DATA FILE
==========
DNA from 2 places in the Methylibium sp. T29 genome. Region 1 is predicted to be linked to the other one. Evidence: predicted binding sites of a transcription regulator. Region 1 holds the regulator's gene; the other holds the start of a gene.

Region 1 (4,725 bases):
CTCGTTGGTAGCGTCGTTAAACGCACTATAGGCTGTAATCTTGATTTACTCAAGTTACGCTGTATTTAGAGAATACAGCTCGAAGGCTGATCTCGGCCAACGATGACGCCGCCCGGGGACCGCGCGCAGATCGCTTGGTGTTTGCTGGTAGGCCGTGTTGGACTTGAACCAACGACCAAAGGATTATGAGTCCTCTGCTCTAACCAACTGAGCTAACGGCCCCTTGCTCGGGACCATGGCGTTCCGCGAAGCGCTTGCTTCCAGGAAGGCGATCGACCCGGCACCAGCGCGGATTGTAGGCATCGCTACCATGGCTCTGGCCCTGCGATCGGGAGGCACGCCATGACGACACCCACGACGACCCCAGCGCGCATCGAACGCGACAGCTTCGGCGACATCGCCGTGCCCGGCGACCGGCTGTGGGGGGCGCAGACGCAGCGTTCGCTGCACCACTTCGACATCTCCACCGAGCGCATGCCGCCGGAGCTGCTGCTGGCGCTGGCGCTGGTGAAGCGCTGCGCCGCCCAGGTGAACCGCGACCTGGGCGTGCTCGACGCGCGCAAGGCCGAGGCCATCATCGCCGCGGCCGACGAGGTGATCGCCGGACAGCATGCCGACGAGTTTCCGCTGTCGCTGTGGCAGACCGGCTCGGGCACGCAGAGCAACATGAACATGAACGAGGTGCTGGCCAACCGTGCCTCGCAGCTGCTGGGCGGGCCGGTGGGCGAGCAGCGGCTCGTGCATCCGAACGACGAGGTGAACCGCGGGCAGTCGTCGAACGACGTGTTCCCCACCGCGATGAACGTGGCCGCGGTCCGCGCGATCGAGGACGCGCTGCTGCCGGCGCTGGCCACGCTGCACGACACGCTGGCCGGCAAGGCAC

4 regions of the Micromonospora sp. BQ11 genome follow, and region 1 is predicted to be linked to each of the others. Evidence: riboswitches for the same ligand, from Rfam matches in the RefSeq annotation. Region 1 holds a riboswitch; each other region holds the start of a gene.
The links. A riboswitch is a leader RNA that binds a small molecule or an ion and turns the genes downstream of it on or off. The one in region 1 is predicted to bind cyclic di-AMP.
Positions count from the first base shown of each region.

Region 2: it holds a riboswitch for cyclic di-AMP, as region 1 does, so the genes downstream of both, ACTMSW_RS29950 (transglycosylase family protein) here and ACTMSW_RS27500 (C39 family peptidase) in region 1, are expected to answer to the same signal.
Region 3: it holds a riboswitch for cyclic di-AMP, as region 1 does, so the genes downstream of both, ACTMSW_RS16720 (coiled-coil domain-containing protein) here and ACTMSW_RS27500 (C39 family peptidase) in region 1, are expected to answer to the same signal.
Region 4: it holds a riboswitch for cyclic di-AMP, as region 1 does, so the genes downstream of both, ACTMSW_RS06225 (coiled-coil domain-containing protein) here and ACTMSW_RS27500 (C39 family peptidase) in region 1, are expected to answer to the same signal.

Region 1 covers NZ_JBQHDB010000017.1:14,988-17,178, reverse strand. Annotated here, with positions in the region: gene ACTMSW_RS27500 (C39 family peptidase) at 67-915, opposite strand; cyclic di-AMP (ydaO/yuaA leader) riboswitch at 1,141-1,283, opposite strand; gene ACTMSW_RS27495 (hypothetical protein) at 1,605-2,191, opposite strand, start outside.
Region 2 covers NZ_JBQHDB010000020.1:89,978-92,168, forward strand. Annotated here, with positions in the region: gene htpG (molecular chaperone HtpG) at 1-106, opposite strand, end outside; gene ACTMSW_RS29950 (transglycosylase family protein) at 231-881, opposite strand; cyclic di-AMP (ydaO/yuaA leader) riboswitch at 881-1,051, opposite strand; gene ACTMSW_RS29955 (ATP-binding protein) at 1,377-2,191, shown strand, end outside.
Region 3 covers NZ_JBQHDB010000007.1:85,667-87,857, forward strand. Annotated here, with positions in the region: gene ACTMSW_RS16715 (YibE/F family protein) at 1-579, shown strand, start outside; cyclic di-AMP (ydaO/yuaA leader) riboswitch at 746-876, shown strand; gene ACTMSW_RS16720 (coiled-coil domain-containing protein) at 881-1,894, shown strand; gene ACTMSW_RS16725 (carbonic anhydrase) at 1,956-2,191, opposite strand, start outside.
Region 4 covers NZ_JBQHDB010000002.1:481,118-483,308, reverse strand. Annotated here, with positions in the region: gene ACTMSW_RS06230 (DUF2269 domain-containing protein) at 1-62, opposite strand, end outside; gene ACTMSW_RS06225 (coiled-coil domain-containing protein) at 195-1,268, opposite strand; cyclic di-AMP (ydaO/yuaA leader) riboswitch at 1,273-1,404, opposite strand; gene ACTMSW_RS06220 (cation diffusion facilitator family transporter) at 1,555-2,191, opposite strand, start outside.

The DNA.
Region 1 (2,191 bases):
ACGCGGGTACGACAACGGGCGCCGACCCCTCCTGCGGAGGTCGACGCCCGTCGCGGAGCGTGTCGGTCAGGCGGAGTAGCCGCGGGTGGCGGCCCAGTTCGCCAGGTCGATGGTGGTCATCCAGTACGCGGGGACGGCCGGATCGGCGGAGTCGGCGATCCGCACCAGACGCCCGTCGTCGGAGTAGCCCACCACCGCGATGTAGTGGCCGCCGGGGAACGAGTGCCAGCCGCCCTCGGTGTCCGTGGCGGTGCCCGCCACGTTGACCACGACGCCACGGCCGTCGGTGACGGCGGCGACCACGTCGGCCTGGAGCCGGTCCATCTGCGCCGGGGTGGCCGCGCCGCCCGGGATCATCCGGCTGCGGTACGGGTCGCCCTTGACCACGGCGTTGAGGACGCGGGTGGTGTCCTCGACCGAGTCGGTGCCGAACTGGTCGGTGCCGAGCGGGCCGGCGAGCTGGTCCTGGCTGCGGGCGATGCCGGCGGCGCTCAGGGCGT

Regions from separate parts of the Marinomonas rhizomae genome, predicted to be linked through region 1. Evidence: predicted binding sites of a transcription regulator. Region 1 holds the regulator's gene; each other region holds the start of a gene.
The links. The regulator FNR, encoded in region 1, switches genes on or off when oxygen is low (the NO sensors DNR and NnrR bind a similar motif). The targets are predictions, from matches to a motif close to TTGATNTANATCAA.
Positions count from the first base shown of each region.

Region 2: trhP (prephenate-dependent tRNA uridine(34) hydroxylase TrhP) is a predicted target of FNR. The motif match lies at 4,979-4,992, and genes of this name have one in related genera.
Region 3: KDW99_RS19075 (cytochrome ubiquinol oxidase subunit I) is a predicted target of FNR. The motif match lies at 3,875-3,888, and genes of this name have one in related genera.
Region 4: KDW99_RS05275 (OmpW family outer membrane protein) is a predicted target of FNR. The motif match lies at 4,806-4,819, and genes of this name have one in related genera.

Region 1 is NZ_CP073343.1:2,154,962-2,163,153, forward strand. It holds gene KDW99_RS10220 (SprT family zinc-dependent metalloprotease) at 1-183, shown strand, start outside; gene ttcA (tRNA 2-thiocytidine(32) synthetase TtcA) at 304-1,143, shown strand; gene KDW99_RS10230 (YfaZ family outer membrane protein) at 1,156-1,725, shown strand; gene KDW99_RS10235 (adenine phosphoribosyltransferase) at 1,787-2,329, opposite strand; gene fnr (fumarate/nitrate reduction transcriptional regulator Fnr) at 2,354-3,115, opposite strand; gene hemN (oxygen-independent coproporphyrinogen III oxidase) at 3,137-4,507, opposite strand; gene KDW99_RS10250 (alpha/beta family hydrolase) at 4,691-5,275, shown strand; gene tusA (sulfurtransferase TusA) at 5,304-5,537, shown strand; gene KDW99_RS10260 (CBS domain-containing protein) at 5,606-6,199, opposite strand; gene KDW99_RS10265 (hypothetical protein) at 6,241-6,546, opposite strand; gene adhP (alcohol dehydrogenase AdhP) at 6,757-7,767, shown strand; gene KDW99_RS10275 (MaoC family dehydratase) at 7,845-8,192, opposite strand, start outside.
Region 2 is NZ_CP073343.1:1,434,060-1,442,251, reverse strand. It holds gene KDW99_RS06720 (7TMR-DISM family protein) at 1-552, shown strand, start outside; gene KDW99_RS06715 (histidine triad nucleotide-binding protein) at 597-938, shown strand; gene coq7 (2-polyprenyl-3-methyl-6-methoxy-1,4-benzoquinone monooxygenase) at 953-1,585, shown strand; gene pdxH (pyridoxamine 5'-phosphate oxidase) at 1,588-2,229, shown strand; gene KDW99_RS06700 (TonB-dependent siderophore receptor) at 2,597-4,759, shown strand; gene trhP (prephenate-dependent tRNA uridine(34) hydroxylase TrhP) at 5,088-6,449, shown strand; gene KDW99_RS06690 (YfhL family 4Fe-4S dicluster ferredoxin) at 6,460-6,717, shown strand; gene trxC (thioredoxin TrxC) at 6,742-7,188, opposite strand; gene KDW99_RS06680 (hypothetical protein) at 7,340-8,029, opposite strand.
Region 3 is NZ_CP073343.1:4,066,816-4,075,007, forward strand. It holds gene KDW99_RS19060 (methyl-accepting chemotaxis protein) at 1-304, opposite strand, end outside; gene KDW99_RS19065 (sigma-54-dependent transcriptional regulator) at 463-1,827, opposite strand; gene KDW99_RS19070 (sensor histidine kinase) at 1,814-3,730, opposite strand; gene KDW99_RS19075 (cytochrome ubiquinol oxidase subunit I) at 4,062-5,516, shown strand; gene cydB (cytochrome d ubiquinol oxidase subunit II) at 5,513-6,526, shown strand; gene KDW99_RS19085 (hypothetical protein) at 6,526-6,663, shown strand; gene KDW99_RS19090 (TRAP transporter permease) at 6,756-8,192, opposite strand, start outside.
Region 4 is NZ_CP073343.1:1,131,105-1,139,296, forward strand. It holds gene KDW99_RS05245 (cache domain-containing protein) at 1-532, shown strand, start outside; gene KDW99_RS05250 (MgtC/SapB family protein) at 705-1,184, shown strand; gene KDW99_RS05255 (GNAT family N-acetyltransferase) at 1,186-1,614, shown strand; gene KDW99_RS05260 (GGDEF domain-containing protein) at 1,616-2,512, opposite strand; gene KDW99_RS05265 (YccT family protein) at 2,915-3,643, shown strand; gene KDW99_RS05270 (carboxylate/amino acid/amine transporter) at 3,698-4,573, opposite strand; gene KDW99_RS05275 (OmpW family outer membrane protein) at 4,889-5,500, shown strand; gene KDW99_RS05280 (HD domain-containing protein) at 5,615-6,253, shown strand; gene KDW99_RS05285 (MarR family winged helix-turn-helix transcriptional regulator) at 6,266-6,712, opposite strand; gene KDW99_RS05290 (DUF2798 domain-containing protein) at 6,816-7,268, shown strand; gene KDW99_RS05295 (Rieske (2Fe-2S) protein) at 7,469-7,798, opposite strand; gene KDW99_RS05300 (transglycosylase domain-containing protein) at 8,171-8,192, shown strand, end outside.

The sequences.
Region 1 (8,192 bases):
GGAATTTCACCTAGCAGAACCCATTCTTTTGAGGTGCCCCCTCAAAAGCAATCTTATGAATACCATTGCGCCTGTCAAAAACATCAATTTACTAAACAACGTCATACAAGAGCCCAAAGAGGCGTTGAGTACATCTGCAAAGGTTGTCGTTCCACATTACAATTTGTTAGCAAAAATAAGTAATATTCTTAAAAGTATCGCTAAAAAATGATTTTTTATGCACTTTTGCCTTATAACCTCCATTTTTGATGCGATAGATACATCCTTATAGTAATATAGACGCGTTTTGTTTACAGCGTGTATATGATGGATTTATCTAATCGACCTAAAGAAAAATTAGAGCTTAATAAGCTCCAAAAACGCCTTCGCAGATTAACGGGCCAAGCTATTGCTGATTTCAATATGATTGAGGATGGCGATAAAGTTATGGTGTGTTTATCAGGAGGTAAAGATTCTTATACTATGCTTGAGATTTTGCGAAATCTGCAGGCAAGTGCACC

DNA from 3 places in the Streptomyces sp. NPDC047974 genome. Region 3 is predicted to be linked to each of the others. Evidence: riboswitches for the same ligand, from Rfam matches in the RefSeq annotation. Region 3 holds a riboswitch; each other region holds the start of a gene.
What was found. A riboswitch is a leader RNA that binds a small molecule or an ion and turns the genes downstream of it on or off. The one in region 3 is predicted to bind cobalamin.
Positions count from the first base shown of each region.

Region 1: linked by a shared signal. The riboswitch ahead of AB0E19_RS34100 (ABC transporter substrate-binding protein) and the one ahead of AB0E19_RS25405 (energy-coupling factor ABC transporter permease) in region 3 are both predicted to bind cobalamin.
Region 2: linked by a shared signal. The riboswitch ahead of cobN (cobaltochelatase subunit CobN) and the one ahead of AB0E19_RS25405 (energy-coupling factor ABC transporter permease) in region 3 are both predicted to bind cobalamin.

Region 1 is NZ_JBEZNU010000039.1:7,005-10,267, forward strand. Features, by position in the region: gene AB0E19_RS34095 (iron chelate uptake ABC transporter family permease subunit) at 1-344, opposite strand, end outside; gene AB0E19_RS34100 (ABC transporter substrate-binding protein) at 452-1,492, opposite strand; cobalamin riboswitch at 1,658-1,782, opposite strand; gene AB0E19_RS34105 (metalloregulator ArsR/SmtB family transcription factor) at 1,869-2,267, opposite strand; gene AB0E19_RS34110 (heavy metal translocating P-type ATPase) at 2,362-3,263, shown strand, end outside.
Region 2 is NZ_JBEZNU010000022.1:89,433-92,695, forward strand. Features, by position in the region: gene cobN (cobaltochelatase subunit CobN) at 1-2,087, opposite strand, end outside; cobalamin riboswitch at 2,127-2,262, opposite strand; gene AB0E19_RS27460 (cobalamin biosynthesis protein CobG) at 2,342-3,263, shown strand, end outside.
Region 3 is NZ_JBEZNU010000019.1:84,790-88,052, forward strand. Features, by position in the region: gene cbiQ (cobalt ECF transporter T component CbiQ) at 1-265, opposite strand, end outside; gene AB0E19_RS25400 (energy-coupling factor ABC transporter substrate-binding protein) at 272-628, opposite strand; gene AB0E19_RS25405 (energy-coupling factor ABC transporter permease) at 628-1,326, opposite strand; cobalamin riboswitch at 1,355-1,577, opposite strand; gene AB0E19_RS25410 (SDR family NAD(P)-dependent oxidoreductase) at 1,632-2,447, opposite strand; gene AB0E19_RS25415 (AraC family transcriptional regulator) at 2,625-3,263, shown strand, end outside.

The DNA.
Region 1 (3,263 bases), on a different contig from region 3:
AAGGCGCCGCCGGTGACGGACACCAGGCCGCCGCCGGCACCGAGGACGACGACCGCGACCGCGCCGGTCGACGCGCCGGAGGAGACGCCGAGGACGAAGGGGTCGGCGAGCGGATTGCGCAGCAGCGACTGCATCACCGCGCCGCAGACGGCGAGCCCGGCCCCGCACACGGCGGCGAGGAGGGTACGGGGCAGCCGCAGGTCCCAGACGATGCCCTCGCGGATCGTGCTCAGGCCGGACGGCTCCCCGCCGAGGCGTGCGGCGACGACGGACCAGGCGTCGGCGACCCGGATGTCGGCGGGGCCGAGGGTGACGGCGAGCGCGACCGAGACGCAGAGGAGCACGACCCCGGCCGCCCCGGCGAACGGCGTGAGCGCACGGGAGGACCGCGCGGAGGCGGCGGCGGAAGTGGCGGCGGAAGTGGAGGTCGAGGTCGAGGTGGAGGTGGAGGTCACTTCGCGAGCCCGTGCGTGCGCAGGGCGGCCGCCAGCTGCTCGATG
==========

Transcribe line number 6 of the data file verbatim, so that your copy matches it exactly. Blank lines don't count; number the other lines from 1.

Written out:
Positions count from the first base shown of each region.